We learn two things about this crisis: David has many enemies, and they are mouthy. Did you see the emphasis on the word many? The word occurs three times in just two verses.

How did the anointed king come to this crisis point? The superscription of the Psalm tells us plainly: “A Psalm of David, when he fled from Absalom his son.”

After reading about the rebellion of the nations against God and his king, we do not expect to find the king on the run from his own son. Why is he on the run? This psalm takes us back to a situation narrated for us in the book of 2 Samuel. David has committed adultery and is guilty of murder. He was confronted by the prophet Nathan, and he confessed his sin and repented to God. The Lord forgave him, but he still had to work through the consequences of his sin. He was told that evil or calamity would rise up from within his own family against him (2 Samuel 12:11).

It didn’t even take three chapters before David’s son Absalom was rising up against him, and the people were rising up with Absalom against David (2 Samuel 15:12). That word rising up is the same one that shows up in Psalm 3:1: “many are rising against me.”

Absalom won the hearts of the people, so David had to flee with whoever was still loyal to him. He went weeping and barefoot down the steep descent from Jerusalem, crossed the Kidron Valley, and then made his way up the Mount of Olives to the safety of the desert.

We also learn that these enemies are many and mouthy: “many are saying of my soul, there is no salvation for him in God” (v. 2).

The blow that pierces most deeply is the taunt that says that everyone is against you—even God. David’s enemies were telling him, “You are so guilty that God will not save you.” This fits the original story of 2 Samuel 15–16, where David had to endure taunting from people like Shimei (who was from Benjamin and still loyal to Saul) as he retreated.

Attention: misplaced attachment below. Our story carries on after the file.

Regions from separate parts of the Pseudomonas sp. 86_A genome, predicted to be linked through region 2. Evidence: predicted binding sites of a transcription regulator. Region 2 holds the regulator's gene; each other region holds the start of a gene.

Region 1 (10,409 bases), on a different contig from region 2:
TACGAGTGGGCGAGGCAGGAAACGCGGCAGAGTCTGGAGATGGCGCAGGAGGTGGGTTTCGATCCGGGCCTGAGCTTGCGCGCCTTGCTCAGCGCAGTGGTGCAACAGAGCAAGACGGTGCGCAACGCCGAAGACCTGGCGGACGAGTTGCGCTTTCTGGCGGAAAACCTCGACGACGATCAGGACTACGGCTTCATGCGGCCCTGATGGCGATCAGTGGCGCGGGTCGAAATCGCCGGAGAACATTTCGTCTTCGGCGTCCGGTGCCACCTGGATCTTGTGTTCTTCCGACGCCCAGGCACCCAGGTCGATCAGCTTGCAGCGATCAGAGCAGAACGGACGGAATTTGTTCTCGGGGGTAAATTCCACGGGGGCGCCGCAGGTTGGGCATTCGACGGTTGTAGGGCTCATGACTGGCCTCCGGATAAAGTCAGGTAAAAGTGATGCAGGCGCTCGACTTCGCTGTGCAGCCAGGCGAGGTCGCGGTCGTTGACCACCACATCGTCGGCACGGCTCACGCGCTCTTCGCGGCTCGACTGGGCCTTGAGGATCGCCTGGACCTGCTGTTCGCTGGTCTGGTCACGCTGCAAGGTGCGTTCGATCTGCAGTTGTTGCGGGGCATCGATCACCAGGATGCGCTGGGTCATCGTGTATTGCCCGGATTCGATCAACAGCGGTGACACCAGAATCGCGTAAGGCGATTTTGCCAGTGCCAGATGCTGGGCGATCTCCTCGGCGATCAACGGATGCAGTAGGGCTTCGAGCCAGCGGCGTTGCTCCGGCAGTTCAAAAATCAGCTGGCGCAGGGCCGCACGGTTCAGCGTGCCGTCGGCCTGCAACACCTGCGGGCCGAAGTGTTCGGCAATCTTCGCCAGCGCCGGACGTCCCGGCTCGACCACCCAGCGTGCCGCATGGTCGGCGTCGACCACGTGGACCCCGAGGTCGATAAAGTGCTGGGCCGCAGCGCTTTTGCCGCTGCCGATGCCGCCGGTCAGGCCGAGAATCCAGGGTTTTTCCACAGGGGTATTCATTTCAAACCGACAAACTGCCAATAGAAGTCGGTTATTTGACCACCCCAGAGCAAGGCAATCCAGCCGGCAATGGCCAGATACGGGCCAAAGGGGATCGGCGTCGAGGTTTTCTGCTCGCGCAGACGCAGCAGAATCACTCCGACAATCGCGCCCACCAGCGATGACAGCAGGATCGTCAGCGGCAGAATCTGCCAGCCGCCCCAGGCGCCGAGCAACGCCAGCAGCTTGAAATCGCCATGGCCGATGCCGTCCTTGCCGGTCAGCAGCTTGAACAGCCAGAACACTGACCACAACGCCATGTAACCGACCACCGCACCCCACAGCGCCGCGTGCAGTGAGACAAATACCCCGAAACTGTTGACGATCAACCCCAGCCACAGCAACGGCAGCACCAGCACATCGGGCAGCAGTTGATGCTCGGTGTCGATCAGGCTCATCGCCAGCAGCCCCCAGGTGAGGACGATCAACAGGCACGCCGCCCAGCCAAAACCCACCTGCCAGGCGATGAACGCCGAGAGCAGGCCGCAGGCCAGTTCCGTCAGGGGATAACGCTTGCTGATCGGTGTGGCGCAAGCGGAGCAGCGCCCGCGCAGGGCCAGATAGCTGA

“Get out, get out, you man of blood, you worthless man! The Lord has avenged on you all the blood of the house of Saul, in whose place you have reigned, and the Lord has given the kingdom into the hand of your son Absalom. See, your evil is on you, for you are a man of blood.”—2 Samuel 16: 7–8

Shimei is saying that David is guilty—that he’s getting what he deserves. David’s mighty men were with him, and they wondered why David allowed such a man to curse him. One of them wanted to chop Shimei’s head off.  

But David kept entrusting himself to the Lord. He waited for the Lord to act. David told the soldiers that the Lord had allowed the cursing, so perhaps the Lord would now look with favor upon him (2 Samuel 16:9–12).

You may not have people making death threats on your life—though some Christians in our world do—but many of you still feel like your life is a battleground. Perhaps the cutthroat climate at work feels like an open war where everyone is trying to take down everyone else. Perhaps the weapons are not swords but rumors, lying, gossip, and misrepresentation. The world often calls this competition or survival of the fittest—dog eat dog.

Perhaps you don’t need many people against you to feel attacked—just one person will do. Perhaps it has happened within your own home, like it happened to David. Your children may have turned their backs on you in open rebellion, or they may speak mocking and taunting and cutting words against you and your character. Perhaps its is your spouse—the person you thought was an ally is actually your chief opponent. You are dealing with the death of the Disney dream. What do you do?

The next stanza marks a major mood shift. The One who is for David is greater than the many who are against him.

2. Confidence (vv. 3–4)

But you, O Lord, are a shield about me,